Why Does My Baby Have a Conehead?

Don't worry if your baby's born with a "conehead" shape: This common condition poses no risk to an infant's cognitive development or function.

Close-up photograph of a newborn sleeping in his crib with his toys
Photo: Manuel Breva Colmeiro/Getty Images

Newborns have soft spots called fontanels in their heads, but did you know your infant's skull plates are flexible? During birth, these bones shift to help a baby fit through the cervical opening and narrow birth canal.

All that pressure on the skull can give it a tapered or "conehead" shape, leaving your new child looking like an alien from a Dan Aykroyd movie. Not to worry, however: The condition is harmless and usually resolves on its own within a matter of weeks, if not days.

Read on to learn about coneheads in newborns, when to worry, and what to do if your new baby has a cone-shaped head.

Should You Worry About a Conehead?

"Heads aren't perfect," says Nicole Glynn, M.D., a pediatrician with GetzWell Pediatrics in San Francisco and a member of the American Academy of Pediatrics (AAP). "We have lots of asymmetries, lumps, and bumps, and once you grow hair, you don't see them. A cone-shaped head is not damaging to a baby's development or cognitive function."

A newborn cone shape head can result from squeezing through the vaginal canal during birth or before labor if the fetus "drops" early, making head-first contact with the parent's pelvis, according to the AAP.

In addition, if you had a long labor or interventions like vacuum extraction or forceps, your baby may be more likely to have a cone-shaped head. If your baby was born with such a conehead shape, you might be able to run your hand over their head and feel the ridges formed by their skull plates overlapping.

Different from a conehead that occurs during childbirth, infants can also develop skull deformities. These usually occur due to spending too much time in one position, like only lying on their backs. This can result in misshapen heads that are flat in the back.

Can You "Fix" a Conehead?

Although your baby's skull will round out over the first several weeks of life, parents can help the process along.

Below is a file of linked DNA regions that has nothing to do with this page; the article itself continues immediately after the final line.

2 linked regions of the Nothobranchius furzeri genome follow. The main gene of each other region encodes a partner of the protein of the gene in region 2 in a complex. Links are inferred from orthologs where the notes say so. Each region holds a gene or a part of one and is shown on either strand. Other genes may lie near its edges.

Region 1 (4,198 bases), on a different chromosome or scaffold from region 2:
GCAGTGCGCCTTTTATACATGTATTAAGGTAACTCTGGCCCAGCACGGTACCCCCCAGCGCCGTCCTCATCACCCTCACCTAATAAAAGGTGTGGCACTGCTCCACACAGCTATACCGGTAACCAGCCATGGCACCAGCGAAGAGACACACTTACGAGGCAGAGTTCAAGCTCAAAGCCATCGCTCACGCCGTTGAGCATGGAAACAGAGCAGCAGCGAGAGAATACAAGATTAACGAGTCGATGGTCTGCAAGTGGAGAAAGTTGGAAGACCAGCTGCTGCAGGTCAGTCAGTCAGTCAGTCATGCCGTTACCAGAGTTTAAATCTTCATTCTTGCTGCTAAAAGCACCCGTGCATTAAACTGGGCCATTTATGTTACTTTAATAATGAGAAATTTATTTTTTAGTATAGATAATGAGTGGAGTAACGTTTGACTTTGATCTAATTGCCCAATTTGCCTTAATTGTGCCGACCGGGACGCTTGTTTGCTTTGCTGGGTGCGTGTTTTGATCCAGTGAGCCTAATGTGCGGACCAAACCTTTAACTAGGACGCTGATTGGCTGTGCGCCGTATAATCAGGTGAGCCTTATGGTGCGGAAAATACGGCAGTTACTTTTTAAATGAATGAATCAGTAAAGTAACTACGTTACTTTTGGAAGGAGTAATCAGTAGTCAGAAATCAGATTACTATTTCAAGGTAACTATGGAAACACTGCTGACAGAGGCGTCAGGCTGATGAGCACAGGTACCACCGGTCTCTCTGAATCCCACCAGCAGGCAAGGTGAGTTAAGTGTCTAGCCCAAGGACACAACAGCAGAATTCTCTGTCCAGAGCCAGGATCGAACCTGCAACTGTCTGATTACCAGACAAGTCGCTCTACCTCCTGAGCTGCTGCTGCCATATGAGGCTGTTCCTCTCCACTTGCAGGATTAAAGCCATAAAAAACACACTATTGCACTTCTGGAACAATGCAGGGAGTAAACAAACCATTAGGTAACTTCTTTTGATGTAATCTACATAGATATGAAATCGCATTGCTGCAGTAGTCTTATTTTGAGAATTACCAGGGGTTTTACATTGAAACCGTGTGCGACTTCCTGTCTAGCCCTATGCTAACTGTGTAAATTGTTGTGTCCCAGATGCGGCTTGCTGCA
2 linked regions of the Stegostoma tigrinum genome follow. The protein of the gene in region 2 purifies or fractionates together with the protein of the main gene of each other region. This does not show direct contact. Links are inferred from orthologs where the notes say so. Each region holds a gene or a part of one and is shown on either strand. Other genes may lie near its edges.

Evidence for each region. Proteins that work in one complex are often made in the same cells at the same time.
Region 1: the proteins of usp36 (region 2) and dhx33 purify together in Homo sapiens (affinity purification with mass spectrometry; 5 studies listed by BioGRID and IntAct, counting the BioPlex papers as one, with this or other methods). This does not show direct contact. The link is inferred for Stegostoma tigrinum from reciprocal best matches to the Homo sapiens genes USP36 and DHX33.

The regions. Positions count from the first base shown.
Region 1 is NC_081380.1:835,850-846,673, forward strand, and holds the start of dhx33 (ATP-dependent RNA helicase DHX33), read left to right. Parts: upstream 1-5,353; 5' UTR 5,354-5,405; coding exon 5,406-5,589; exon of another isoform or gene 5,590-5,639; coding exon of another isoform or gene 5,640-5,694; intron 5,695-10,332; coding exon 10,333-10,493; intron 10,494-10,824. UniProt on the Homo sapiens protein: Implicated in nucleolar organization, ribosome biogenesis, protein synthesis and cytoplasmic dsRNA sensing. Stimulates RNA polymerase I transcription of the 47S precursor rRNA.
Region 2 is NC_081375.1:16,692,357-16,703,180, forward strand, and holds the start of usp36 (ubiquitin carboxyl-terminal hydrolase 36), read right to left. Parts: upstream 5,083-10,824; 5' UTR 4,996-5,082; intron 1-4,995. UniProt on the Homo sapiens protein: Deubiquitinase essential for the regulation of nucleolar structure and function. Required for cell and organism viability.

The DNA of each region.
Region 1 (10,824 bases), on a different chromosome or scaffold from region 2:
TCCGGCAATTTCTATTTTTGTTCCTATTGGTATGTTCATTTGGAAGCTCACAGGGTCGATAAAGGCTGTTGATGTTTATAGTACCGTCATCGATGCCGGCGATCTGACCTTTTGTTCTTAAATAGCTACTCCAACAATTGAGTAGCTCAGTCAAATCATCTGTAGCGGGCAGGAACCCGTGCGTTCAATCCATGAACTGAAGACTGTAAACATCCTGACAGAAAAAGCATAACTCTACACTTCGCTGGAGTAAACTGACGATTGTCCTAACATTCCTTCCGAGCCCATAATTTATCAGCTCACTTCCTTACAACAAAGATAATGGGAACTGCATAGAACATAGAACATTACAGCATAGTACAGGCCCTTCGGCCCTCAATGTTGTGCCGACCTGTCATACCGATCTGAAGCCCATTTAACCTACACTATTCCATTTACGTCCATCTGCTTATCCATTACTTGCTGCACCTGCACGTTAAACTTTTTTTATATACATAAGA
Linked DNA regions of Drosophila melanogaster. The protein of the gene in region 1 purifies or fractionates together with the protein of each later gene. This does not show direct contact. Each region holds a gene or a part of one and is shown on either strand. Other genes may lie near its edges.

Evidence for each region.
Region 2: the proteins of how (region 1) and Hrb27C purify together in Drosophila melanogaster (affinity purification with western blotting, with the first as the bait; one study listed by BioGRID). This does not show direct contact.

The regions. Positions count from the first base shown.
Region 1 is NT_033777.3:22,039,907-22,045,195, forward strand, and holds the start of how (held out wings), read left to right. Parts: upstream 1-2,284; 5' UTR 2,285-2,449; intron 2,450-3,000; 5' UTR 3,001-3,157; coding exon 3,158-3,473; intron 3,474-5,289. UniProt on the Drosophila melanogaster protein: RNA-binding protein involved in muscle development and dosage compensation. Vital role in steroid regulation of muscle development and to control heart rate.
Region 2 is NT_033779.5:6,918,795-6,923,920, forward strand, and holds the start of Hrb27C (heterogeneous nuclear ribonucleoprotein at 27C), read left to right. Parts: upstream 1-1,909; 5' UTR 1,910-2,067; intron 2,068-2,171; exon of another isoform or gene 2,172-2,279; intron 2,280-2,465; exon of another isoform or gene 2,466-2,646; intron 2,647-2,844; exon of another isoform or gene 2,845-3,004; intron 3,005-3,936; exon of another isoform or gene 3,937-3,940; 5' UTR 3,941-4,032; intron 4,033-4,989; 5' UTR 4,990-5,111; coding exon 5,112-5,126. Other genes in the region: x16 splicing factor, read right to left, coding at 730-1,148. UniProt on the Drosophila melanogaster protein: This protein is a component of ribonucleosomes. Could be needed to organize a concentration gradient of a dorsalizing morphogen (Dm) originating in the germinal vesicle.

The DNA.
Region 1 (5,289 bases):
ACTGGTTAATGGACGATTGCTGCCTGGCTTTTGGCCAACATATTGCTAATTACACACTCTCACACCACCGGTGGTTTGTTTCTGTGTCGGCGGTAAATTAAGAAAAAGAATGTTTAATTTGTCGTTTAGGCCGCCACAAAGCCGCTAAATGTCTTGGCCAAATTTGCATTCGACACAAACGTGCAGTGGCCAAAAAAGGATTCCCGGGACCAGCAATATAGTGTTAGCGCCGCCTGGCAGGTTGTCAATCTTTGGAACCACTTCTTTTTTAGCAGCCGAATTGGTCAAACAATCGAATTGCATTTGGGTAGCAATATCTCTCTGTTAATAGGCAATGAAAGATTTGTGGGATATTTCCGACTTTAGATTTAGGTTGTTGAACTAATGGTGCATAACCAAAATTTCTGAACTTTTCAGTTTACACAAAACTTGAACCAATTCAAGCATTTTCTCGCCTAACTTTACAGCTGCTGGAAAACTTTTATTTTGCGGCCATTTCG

Tummy time

Stick to the tummy time routine that the AAP recommends for all newborns, advises Dr. Glynn. Too much time lying on their back can cause flat spots on the back of an infant's skull, a condition called positional plagiocephaly.

"Generally, I recommend doing tummy time two to three times a day for up to a few minutes starting as soon as parents get home from the hospital," says Dr. Glynn. "Or even doing skin-to-skin with baby laying on your chest while you're reclined can serve the same purpose as tummy time, giving them time off the back of their head."

Be careful not to fall asleep on a couch or recliner while holding your newborn, and never place them stomach down to sleep—both scenarios can put babies at risk for sudden infant death syndrome or SIDS.

Limit their time in the car seat

In addition to active tummy time, think about how much time your baby spends in a position that keeps their head compressed in the same way. For example, car seats, baby swings, and bouncy seats are convenient devices, but too much time in any of them can put too much pressure on the back of your baby's skull.

Likewise, switching which arm you hold your baby in will help round out which parts of your baby's head experience pressure.

Medical intervention is unnecessary

If you're tempted to ask your pediatrician for a "baby conehead helmet," remember that helmet therapy, according to the AAP, is typically reserved for positional plagiocephaly or "flat head syndrome."

Similarly, other medical interventions like physical therapy and surgery are used in severe cases of head flattening. A conehead shape typically resolves on its own without treatment.

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